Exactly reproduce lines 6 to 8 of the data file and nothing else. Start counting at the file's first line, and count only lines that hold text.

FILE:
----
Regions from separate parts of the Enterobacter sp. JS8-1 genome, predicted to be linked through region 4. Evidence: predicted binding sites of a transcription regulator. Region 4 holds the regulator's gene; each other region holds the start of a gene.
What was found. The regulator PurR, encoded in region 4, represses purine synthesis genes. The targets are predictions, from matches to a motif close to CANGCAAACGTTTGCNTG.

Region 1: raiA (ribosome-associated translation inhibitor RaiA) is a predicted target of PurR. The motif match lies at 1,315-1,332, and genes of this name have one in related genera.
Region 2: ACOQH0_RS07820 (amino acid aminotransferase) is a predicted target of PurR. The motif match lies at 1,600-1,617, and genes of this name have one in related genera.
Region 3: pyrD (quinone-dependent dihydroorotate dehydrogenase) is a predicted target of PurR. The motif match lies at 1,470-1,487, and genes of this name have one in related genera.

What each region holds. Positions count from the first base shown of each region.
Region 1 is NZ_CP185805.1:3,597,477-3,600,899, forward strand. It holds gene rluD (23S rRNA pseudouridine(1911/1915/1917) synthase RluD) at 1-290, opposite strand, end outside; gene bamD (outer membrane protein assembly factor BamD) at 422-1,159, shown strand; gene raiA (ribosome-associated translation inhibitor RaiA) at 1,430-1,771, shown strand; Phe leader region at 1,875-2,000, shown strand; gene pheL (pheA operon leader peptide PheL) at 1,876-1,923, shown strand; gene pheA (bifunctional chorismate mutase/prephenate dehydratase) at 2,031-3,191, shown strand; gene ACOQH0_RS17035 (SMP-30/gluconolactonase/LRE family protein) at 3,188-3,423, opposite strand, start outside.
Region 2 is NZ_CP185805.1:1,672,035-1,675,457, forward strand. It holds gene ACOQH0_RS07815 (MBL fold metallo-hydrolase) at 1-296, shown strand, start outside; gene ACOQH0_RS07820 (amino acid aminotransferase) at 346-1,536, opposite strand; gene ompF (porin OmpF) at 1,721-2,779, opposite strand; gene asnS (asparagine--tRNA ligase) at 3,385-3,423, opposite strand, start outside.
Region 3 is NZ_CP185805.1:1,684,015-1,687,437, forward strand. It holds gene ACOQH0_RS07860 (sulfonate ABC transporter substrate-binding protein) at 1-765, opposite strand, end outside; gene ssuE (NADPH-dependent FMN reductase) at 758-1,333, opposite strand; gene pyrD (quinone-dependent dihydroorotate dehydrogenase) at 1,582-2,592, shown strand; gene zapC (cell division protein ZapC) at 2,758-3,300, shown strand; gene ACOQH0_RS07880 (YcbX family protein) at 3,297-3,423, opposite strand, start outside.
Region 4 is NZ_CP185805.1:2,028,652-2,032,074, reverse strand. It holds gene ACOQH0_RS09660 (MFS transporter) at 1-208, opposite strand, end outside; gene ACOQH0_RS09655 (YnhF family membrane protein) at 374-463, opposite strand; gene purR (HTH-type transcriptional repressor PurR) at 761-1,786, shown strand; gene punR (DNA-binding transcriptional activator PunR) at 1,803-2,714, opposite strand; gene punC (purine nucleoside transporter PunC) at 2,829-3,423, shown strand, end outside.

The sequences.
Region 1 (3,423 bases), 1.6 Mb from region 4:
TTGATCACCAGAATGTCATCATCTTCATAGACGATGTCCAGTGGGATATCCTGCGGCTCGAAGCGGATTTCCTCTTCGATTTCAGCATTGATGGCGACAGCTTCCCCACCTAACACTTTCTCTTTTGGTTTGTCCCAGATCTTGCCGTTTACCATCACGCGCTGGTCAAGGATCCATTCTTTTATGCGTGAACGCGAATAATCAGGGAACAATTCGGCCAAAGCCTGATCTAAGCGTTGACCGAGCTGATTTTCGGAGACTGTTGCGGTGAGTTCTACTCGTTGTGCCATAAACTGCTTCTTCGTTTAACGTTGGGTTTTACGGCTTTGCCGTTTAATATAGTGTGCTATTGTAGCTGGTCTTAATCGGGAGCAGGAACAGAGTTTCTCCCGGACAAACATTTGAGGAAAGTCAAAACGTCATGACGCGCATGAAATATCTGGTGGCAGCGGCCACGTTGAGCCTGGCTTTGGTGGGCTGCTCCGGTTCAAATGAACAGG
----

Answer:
What each region holds. Positions count from the first base shown of each region.
Region 1 is NZ_CP185805.1:3,597,477-3,600,899, forward strand. It holds gene rluD (23S rRNA pseudouridine(1911/1915/1917) synthase RluD) at 1-290, opposite strand, end outside; gene bamD (outer membrane protein assembly factor BamD) at 422-1,159, shown strand; gene raiA (ribosome-associated translation inhibitor RaiA) at 1,430-1,771, shown strand; Phe leader region at 1,875-2,000, shown strand; gene pheL (pheA operon leader peptide PheL) at 1,876-1,923, shown strand; gene pheA (bifunctional chorismate mutase/prephenate dehydratase) at 2,031-3,191, shown strand; gene ACOQH0_RS17035 (SMP-30/gluconolactonase/LRE family protein) at 3,188-3,423, opposite strand, start outside.
Region 2 is NZ_CP185805.1:1,672,035-1,675,457, forward strand. It holds gene ACOQH0_RS07815 (MBL fold metallo-hydrolase) at 1-296, shown strand, start outside; gene ACOQH0_RS07820 (amino acid aminotransferase) at 346-1,536, opposite strand; gene ompF (porin OmpF) at 1,721-2,779, opposite strand; gene asnS (asparagine--tRNA ligase) at 3,385-3,423, opposite strand, start outside.